De Havilland DH 103 Hornet
Sea Hornet F.Mk.20
The de Havilland Hornet was a private-venture new design as a response to the need for a long-range single-seat escort fighter for service in the Pacific to Specification F.12/43. Development began in 1942, the prototype making its maiden flight on 28 July 1944, but the Hornet suffered heavily through post VJ-Day cancellations.
It entered production at the end of 1944 and deliveries were made to the RAF from February 1945. Four versions were produced for the RAF as: the Hornet F.1 medium-range single-seat fighter with four 20mm cannon and provision for carrying two 450kg bombs or two 455 litre drop tanks; Hornet PR.2 long-range unarmed photographic reconnaissance aircraft; Hornet F.3 long-range single-seat fighter with the increased fuel tankage of the PR.2; and Hornet FR.4 with a vertically mounted camera. More than 200 were built.
The Hornet entered service as a front line fighter in August 1946 until April 1951. The Hornet was the fastest twin piston-engined operational combat aircraft in the world while in service. Operated in Malaya in the early 1950s, the type was finally withdrawn from service in 1955.
DH 103 Sea Hornet
Hornets equipped four UK Air Defence Squadrons, 19, 41, 64 and 65. Flying training was carried out by 226 Operational Conversion Unit (OCU) and by the Hornet Conversion Flight, the latter being based at Linton-on-Ouse.
Consideration of the possibility of acquiring a carrier-based variant resulted in the testing of three Hornet FMk 1 aircraft in 1944-5, the third of these being fully navalized. It was fitted with folding wings and had provision for deck arrester and RATO gear. Air-draulic shock-absorber legs replaced the rubber-in-compression legs to eliminate bounce in carrier landings. Such was the success of these trials that a production order for 79 Sea Hornet F.Mk 20 fighters soon followed, deliveries getting under way to No. 801 Squadron in June 1947 and joined HMS Implacable in 1949. A carrier-based medium-range single-seat fighter/reconnaissance/strike aircraft, capable of carrying eight 27kg rockets, bombs, mines and drop-tanks. Armament was basically similar to that of the RAF Hornet, and this model remained in service until 1951 in a front-line capacity. The next version was the Sea Hornet NF.Mk 21 night-fighter, whose development began in 1946 although it was not until January 1949 that this attained operational status with the Fleet Air Arm fitted with an A.I. radar scanner in a thimble radome in the nose, equipping No. 809 Squadron at Culdrose until 1954, when it finally gave way to jet-powered equipment in the shape of the de Havilland Sea Venom. Subsequently, the Sea Hornet NF. Mk 21 was reassigned to the training of night-fighter radar operators, a task it performed until 1956 when the handful of remaining aircraft were scrapped. Production of the Sea Hornet was completed with the Sea Hornet PR.Mk 22 for photographic reconnaissance, about two dozen examples being completed, all of which employed a pair of F52 cameras for use by day and a single K19B camera for night work. In order to undertake the reconnaissance mission, the cannon armament was deleted, its place being filled by cameras.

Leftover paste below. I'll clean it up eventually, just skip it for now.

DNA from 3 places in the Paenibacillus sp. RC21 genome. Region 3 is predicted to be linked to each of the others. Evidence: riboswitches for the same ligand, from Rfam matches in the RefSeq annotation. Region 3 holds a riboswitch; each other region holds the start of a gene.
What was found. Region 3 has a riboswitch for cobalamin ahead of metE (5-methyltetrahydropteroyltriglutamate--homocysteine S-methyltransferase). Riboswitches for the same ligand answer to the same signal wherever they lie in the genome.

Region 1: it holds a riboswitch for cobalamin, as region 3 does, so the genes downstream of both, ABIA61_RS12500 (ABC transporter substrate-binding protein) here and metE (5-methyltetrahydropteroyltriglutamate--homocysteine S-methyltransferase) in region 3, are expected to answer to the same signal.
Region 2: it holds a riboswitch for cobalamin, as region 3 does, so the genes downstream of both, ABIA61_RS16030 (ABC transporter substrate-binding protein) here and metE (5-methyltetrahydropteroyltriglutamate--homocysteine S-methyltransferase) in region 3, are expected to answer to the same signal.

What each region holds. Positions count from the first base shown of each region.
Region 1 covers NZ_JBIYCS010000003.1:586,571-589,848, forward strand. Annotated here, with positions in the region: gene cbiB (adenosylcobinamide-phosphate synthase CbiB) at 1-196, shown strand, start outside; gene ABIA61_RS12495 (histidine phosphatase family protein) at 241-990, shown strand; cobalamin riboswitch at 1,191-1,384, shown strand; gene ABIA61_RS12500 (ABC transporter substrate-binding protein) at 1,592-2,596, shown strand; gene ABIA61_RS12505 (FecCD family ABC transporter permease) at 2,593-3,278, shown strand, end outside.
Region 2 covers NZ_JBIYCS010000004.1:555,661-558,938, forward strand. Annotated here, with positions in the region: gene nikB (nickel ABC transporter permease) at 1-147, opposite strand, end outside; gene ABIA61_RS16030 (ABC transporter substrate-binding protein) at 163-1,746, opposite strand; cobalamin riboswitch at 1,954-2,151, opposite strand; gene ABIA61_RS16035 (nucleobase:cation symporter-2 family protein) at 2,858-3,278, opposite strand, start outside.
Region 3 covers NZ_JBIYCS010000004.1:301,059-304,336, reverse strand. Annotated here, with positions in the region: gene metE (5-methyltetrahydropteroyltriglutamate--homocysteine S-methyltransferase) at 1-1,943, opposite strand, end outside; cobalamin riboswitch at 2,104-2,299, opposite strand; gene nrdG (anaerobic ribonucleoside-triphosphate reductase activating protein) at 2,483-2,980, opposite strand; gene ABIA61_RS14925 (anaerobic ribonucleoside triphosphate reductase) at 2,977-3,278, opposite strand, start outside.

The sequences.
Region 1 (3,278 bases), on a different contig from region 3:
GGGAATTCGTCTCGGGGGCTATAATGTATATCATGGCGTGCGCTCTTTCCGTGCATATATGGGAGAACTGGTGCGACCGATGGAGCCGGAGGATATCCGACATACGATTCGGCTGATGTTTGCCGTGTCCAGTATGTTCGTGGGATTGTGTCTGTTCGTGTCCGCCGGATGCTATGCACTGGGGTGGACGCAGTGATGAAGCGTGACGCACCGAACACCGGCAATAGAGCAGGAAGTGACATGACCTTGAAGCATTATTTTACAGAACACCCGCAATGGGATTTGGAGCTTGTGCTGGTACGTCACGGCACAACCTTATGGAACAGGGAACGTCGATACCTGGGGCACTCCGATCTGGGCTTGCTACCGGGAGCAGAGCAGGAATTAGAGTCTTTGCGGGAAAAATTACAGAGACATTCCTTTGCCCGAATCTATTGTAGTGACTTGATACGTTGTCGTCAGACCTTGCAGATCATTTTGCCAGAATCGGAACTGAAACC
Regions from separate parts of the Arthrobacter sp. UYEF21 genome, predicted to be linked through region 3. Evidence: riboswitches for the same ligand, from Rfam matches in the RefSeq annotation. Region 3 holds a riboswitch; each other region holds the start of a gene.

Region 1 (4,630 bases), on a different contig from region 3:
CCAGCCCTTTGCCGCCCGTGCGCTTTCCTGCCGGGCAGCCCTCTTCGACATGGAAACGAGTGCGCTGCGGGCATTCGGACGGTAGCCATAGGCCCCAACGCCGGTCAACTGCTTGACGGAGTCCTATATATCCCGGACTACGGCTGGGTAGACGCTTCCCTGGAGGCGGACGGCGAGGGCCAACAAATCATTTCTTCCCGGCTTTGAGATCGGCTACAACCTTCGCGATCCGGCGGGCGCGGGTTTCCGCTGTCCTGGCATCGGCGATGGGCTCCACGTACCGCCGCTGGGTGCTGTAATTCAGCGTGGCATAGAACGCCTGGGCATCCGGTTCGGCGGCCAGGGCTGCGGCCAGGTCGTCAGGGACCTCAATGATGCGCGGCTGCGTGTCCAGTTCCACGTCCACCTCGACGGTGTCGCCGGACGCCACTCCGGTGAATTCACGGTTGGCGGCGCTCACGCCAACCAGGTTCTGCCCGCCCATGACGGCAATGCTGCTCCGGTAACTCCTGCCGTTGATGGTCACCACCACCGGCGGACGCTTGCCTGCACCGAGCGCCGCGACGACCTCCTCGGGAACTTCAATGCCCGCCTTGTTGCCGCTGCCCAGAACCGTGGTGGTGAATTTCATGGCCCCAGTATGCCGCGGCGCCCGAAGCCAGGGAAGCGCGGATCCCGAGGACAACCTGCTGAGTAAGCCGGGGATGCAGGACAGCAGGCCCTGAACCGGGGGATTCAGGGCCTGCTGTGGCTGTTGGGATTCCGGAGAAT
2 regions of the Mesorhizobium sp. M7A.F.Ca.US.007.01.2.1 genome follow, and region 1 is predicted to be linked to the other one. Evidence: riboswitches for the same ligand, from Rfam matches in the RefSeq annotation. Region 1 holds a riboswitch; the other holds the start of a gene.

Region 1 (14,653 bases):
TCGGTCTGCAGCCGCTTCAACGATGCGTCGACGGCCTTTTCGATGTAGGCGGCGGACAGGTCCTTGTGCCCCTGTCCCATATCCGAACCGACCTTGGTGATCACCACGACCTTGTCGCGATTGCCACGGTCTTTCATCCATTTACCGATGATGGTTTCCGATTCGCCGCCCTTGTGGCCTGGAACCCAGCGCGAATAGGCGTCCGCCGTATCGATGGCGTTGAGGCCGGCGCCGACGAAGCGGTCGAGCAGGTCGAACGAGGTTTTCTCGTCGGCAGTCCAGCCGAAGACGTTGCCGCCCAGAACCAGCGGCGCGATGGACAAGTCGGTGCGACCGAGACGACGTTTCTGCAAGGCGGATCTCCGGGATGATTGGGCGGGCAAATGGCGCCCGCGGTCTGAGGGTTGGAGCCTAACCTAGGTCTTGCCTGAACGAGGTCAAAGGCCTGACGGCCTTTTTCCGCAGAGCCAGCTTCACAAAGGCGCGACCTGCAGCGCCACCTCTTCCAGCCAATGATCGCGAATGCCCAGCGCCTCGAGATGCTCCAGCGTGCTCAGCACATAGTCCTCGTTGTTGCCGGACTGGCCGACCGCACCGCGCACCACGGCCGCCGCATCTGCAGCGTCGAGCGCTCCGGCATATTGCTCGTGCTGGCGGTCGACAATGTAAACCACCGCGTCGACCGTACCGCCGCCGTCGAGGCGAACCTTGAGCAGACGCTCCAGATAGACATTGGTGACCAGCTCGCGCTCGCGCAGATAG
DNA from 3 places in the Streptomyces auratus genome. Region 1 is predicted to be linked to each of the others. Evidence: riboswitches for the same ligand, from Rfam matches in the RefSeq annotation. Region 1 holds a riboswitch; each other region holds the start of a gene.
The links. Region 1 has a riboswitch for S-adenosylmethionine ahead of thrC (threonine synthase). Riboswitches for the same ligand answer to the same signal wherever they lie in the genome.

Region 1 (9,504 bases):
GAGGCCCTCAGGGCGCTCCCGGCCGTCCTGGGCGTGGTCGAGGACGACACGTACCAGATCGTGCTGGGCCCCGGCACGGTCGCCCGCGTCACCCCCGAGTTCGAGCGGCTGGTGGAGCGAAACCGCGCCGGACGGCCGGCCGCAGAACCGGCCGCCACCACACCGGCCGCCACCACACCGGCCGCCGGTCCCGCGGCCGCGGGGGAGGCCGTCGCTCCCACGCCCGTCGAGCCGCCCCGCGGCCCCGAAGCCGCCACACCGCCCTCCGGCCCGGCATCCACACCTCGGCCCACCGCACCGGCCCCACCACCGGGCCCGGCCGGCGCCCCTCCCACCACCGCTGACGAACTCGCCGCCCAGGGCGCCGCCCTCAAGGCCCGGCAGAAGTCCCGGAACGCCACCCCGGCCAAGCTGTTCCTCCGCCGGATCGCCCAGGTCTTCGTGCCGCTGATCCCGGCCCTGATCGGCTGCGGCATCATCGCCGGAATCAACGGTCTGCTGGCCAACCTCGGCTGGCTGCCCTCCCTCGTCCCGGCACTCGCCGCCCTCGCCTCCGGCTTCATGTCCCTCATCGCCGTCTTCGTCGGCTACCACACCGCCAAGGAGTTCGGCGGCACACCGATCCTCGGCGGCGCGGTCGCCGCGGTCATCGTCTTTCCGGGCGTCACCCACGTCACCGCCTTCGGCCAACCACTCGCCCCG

In all, a total of 391 aircraft were produced of which 180 were for the Royal Navy and the production run comprised: two prototypes, sixty F.Mk 1, five PRMk 2, 132 Mk 3, twelve FMk 4, 79 FMk 20 (RN), 78 NMk 21 (RN) and 23 PRMk 22 (RN).
DH Hornet 64 Sqn RAF
DH 103 Sea Hornet
Engines: 2 x RR Merlin 133/134, 2030 hp
Wingspan: 45 ft / 13.71 m
Length: 37 ft / 11.28 m
Max speed: 462 mph / 744 kph
Armament: 2 x 20 mm cannon
Hornet F. Mk 3
Engines: 2 x Rolls-Royce Merlin 130/131, 1544kW
Take-off weight: 9480 kg / 20900 lb
Empty weight: 5840 kg / 12875 lb
Wingspan: 13.72 m / 45 ft 0 in
Length: 11.18 m / 36 ft 8 in
Height: 4.32 m / 14 ft 2 in
Wing area: 33.54 sq.m / 361.02 sq ft
Max. speed: 760 km/h / 472 mph
Ceiling: 10670 m / 35000 ft
Range: 4820 km / 2995 miles
Armament: 4 x 20mm cannons, 900kg of weapons
Sea Hornet F.Mk 20
Engines: two 2,030-hp (15 14-kW) Rolls-Royce Merlin 133/134 inline piston.
Maximum speed 748 km/h (465 mph) at 6705 m (22,000 ft)
Service ceiling 10,670 m (35,000 ft)
Range 2414 km (1,500 miles) with auxiliary fuel.
Empty weight 6033 kg (13,300 lb)
Maximum take-off 8405 kg (18,530 lb)
Wingspan 13.72 m (45 ft 0 in)
Wing area: 361.025 sq.ft / 33.54 sq.m
Length 11.18 m(36 ft 8 in)
Height 4.32 m (14 ft 2 in)
Wing area 33.54 sq.m (361 sq ft).
Armament: four 20-mm cannon, eight 27-kg (60-lb) rockets or two 454-kg (1,000-lb) bombs.